This page is dedicated to projects that fall in the “Rainbows and Unicorns” category which is the type of project that “shoots for the moon,” goes for “pie in the sky,” gets everyone excited, then, when the dust settles and the project is completed, all of the hype (and money) is gone. Usually, there is a lot of flowery jargon that is very superficial and light on details. Kinda like the snake oil salesman of the old west.
If you disagree and feel that a project mentioned here should not be in this section, mention it in the comment section. The more information there is about proposed projects, the better the end product will be. Also, if a project meets the aspirations set, it will be removed from this section.
“Chula Vista: Smart City”
Yes, “smart” is probably one of the most abused words in our English lexicon. There are smartphones, smartTVs, smart-lighting. However, it gets the point across that this isn’t just another boring project, it’s a smart project!
The City of Chula Vista recently hired Black and Veatch (“B&V”) to help it create a “smart integrated infrastructure solution framework” mostly on the Bayfront where it can build it from scratch but also hopes to use some of these principles across the city. The focus would be on energy, water and communications.
What makes this project appear on this page is the fact that there are so few details or examples of similar projects. It’s basically (so far) a big bag of hyperbole. This is how B&V describes its approach:
“These Smart Cities and Communities use transformational technologies, such as high-speed data networks, machine-to-machine (M2M) communications, cloud computing and data analytics, to manage infrastructure systems in a holistic, integrated way.”
“Machine-to-machine”? “Cloud computing”? “High-speed data networks”? Well, that’s truly innovative (if this was 1995 but points for converting the words “machine-to-machine” into an acronym).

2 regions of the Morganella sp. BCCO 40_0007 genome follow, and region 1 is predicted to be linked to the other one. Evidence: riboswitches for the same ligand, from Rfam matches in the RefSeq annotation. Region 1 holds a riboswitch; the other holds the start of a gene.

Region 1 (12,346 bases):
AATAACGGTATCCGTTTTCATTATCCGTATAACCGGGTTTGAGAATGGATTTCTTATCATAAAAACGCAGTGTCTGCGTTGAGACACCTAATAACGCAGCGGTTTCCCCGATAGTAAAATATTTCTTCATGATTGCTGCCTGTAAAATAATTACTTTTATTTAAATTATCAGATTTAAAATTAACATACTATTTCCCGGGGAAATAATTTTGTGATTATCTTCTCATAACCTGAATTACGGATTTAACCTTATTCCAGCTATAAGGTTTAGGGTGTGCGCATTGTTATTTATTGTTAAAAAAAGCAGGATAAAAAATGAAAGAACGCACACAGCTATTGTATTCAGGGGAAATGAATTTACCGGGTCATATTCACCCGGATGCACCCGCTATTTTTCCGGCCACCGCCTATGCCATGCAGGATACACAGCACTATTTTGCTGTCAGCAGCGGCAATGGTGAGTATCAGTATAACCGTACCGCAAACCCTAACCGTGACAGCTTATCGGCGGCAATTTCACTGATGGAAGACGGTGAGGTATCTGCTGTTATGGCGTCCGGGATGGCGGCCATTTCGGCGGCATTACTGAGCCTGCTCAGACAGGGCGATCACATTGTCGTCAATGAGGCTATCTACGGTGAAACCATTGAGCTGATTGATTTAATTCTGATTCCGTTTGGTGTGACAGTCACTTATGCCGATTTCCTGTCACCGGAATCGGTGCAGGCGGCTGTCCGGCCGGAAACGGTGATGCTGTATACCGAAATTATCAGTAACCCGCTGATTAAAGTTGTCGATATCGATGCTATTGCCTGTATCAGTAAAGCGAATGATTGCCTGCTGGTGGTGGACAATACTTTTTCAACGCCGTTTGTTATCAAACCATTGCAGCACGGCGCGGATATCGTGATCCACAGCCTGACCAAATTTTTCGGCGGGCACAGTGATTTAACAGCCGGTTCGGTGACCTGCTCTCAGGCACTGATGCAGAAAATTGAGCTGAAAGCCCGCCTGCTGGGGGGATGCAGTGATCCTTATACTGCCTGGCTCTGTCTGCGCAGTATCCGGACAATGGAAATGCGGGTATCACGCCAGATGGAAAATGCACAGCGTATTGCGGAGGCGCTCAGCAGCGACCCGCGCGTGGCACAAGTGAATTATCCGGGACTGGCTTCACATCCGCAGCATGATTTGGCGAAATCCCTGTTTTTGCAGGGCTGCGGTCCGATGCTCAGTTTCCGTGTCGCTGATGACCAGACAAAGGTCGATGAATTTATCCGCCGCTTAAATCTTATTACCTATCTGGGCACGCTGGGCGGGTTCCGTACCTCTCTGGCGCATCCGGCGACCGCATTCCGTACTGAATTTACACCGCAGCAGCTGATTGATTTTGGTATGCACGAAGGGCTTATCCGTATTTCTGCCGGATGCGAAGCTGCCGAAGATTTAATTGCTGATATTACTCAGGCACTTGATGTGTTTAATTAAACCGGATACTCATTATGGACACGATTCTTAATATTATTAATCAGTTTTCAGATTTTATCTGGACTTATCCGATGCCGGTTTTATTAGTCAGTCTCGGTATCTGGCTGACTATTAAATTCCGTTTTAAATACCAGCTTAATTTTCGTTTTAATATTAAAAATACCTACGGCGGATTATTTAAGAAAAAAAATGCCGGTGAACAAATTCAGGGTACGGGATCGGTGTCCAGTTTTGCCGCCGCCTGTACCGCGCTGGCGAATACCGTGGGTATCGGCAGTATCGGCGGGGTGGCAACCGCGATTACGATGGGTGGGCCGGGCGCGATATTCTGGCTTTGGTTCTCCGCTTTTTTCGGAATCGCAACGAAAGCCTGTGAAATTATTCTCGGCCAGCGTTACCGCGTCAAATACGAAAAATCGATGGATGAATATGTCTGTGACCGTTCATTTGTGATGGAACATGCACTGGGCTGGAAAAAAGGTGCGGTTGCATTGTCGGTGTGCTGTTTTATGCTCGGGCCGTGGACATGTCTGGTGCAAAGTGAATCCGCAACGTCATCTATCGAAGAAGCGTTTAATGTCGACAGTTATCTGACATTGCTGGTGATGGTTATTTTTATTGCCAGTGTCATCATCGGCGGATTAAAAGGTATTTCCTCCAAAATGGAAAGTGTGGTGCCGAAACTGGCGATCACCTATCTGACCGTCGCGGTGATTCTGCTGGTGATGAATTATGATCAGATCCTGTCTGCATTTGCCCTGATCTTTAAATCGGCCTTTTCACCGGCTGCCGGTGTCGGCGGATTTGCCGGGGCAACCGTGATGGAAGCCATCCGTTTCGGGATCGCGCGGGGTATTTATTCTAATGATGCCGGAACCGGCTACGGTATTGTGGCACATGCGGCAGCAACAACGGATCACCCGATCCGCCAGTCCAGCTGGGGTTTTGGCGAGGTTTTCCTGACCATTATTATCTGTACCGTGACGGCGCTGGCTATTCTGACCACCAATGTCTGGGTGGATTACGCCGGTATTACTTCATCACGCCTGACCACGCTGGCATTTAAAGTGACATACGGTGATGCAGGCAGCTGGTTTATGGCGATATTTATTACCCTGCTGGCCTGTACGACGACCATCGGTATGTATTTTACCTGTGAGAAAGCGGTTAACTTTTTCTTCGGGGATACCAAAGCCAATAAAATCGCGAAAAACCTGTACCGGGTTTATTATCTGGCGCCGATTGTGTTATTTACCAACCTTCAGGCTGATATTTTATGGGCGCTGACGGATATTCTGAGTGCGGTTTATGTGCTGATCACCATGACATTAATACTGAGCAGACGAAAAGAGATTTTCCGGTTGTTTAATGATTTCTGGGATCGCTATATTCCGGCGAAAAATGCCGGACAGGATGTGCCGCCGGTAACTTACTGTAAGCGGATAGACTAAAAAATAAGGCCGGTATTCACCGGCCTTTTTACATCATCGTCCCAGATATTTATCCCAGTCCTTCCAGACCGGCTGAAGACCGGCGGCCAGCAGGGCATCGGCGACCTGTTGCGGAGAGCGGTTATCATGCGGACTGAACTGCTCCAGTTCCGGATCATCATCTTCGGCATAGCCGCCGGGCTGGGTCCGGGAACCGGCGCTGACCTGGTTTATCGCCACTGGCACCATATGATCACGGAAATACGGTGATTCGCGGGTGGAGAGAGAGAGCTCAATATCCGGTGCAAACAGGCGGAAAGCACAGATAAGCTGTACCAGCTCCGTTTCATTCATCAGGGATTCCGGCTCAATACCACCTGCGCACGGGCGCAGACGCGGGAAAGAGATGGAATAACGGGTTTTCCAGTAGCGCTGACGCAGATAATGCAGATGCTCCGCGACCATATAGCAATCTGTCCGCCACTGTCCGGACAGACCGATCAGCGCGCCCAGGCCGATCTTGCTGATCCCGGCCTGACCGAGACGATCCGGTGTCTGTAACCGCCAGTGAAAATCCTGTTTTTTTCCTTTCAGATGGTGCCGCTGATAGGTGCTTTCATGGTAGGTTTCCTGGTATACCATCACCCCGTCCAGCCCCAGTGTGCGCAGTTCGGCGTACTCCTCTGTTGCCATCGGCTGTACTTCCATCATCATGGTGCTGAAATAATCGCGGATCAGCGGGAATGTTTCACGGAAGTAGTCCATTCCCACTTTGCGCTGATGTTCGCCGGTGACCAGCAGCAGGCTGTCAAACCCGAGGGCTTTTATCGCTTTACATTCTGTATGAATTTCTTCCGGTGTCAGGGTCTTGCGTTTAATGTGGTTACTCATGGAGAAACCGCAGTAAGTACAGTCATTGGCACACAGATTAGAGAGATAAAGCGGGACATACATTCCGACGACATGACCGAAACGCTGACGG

The consultant uses a lot of ideas with few details (ok, none) but here are some of the grand ideas: “smart” utility, “smart” lights, and “smart” transportation. What does “smart utility” mean? According to B&V (WARNING: You may choke on the meaningless jargon):
“Black & Veatch Smart Utility solutions bridge physical, technical and process boundaries to drive more informed system-wide business decisions. The result is a more agile utility with flexible, sustainable operations and enhanced service.”
That’s saying a lot without saying much of anything.
Here is a video that expands on the pitch.
“Smart” Transportation seems to translate (from the images) to electric vehicle (EV) chargers. Well, I hope so but these are already deployed in the city. What is it that pushes this to the “smart” level?
How about the claim that the city can use the technology it uses at the Bayfront and apply it on the rest of the city. Let’s be honest, the city’s wifi at its libraries barely works and the city hopes that it can distribute public wifi across the city. While this is something that few cities have achieved, it will require a great deal of investment and maintenance. Escondido did it in 2006 so there may be potential that this might get done.
B&V is a respected engineering firm, however, without additional details, this proposal will remain in the Rainbows and Unicorn corner.